Feelings Matter, Stop Saying Otherwise

Have you ever said any of these statements:

"I was in my feelings."

"Sorry I got emotional."

"I won’t let my feelings get the best of me."

"I’m just gonna have faith and not let my feelings get in the way."


Variations of these kinds of phrases diminish and discount the value of feelings. Instead of allowing feelings to inform us, we often negate them. However when you practice EQ you consciously include feelings in your decisions. Truth is, they are always part of your decision making yet we’re not always aware of how they contribute.


In the Know Yourself. Choose Yourself. Give Yourself. (KCG Model), enhancing emotional literacy and recognizing patterns are part of knowing yourself. Being self aware is key to emotional intelligence and transformational leadership.


Leaders and friends, your capacity, competence, courage, character and collaboration as a leader depend on knowing you and leading you so that as you lead others you can support them in their own self discovery as a leader.


Let’s start with enhancing emotional literacy. This is about having words to articulate what you feel. Too often when people are asked how they feel, the response is with what they think. Um, not the same thing! So we cultivate an emotional vocabulary of feeling words so that we can access the word and the feeling when it’s experienced.


Let me get real with you for a minute. Before working on my emotional vocabulary I only used happy, sad and pissed off as my feelings. Now granted I was experiencing more than emotions but I didn’t have the words to articulate them.


What helped me was using a feelings wheel. (I know, roll your eyes. I did the same thing.) But that’s how deficient I was, I needed prompts and aids. I still use them and I’m not ashamed of that. Here’s one I use often.


But there is this one which is interactive and gives you even more insight with questions and videos to go further. Take a moment at the end of the blog to peek at the two options and see which is helpful in capturing your feelings in that moment.


I think we’re afraid of our feelings. I think we know they are powerful so we avoid them at times. Here are a few characteristics of feelings to note:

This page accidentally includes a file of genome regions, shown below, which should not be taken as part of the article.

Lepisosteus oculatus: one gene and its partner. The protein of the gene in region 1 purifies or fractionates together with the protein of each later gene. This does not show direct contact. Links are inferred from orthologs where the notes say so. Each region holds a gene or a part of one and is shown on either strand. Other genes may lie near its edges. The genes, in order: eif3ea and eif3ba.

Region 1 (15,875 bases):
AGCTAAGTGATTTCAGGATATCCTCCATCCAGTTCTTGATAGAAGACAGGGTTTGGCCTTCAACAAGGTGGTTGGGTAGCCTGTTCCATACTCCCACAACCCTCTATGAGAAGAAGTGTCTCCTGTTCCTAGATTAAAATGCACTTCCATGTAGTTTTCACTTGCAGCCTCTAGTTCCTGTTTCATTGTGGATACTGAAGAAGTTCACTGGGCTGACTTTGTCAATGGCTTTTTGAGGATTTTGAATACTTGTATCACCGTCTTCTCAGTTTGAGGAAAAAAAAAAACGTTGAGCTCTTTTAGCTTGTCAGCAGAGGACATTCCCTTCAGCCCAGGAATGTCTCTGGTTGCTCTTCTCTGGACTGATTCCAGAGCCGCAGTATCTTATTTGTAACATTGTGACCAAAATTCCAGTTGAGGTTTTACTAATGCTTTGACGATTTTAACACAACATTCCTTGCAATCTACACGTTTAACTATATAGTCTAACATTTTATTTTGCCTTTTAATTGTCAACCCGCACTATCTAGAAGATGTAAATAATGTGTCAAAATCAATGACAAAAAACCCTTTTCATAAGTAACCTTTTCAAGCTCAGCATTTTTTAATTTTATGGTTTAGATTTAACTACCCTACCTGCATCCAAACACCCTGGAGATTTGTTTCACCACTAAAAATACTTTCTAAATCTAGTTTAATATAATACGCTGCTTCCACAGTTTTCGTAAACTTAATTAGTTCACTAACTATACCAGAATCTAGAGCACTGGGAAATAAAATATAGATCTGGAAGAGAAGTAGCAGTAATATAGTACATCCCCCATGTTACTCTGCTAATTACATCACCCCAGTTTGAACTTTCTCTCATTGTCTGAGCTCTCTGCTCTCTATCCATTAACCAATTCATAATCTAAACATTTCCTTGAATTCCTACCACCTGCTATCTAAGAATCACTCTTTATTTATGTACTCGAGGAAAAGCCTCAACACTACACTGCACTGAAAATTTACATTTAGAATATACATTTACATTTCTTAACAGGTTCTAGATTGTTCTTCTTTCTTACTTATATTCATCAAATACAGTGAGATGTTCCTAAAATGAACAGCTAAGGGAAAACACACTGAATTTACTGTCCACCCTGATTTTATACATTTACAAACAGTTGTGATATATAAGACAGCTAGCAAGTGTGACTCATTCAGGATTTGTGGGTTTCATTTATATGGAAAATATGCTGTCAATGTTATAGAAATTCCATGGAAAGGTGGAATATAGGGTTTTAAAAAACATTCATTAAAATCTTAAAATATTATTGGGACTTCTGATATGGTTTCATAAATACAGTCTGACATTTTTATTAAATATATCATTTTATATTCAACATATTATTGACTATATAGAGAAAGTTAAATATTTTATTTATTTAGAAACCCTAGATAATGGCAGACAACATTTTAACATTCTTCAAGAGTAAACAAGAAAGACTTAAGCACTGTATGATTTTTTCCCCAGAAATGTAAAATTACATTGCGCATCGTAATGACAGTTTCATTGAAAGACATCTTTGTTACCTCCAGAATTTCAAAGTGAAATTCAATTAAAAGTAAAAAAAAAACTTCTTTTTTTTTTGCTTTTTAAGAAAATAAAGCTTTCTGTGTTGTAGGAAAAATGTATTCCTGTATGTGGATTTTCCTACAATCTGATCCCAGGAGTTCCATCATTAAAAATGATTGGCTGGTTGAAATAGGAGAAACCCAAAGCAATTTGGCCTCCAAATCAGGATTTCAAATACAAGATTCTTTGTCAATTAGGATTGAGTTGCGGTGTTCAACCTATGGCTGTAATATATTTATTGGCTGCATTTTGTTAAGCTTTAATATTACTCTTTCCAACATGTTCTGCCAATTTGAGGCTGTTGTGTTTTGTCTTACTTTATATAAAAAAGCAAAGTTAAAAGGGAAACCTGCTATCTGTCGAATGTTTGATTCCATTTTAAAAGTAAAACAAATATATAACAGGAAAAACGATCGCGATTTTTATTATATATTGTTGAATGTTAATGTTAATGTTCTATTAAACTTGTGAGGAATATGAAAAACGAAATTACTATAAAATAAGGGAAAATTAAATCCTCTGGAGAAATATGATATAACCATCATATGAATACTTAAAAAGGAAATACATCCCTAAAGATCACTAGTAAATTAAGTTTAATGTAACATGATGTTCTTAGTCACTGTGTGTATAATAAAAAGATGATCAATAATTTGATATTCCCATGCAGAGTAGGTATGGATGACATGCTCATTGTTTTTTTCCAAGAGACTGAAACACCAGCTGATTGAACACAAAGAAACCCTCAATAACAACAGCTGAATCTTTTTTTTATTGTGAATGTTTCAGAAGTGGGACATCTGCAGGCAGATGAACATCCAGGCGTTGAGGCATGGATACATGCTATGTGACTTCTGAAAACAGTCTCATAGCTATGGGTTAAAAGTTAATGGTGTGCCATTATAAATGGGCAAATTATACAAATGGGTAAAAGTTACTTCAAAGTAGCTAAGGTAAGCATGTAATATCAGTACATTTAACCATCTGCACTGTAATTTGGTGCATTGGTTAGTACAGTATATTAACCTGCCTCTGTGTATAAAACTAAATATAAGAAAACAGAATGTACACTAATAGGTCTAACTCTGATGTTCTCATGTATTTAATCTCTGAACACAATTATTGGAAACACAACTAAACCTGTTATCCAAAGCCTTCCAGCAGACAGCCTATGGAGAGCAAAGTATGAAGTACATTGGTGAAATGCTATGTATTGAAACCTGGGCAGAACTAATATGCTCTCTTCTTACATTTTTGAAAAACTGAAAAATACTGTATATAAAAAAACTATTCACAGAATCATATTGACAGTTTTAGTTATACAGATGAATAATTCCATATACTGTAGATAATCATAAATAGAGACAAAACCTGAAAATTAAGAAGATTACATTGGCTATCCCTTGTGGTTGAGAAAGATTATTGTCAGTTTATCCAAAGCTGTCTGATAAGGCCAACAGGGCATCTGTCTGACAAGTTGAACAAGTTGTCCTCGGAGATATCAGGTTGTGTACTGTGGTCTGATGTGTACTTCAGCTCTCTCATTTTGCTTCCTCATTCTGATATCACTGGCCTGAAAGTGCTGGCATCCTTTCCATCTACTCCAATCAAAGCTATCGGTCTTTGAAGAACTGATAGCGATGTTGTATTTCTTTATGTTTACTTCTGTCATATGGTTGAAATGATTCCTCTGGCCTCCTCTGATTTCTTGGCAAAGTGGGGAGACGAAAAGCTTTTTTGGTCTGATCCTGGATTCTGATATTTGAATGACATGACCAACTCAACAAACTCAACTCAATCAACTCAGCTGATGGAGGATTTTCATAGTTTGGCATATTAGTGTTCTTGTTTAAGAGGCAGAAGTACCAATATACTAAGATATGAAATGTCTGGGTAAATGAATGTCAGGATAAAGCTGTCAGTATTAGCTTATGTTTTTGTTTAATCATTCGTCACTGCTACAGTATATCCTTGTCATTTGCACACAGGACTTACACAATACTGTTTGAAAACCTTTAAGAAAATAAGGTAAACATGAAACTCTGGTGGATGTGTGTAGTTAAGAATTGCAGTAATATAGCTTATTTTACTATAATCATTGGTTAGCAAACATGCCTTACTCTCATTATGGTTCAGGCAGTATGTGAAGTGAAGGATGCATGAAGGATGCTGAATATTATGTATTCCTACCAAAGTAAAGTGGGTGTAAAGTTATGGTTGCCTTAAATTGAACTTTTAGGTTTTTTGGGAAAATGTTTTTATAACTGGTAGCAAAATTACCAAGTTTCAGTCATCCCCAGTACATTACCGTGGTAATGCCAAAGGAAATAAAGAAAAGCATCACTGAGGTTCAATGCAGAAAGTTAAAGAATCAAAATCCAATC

Normal: Everyone has them and they are biologically part of humanity make up.


Inform: When we pay attention to them, they can give us meaningful information about what’s going inside of us. As an example, you’re in a board meeting and someone says they disagree and you start to feel uncomfortable, tight. That’s information to unpack. What am I feeling? What’s this response? You might feel: I’m afraid to be challenged or this person disrespects me or a myriad of other responses and feelings can arise. The key is to pay attention.


Signs: Meant to be paid attention to not dismissed.


Neutral: Not good or bad.


Simultaneous: Can feel multiple feelings at one time. (No need to choose)


Not the opposite of faith: I’ll do an entire post about this soon. For now, as leaders I believe it’s important for ourselves and to help those we lead to consciously include feelings into their daily lives and decision making. I believe feelings are part of what it means to love God with our whole heart and if we dismiss what’s there then we’ve only experienced a portion of who God is, who we are and what is possible.


"Love the Lord your God with all your heart and with all your soul and with all your strength and with all your mind and, ‘Love your neighbor as yourself." Luke 10:27



Recognize Patterns

To recognize patterns is to acknowledge frequently recurring reactions and behaviors. For example, when I’m overwhelmed I can be late to appointments. Or when I’m happy I want to eat sweets. Or I say negative things to myself when I feel challenged. What are some of your patterns?


Sometimes people assess new situations and respond carefully and thoughtfully, but frequently we run on autopilot, reacting unconsciously, based on habit. Our brains have carved out patterns of response and if we are not careful those patterns become ruts. EQ helps us create new paths and patterns as a healthier more intentional way to respond.


Lastly, recognizing patterns helps you track and monitor your reactions – which is an essential step to managing them. When you know your go-to reactions you can decide if they are healthy or if you prefer to change them.


 

Action Brings Clarity: Return to the feelings wheels I recommended. Try them out and see which one is most helpful to you.


 

Want to know how well you’re doing at Knowing Yourself? This high level assessment comes with a 30-minute one-on-one debrief and support plus specially curated list of short (5 minutes or less) power-packed videos for you to view and begin your EQ journey. Start here.


If this is helpful, please share it with a colleague or friend.


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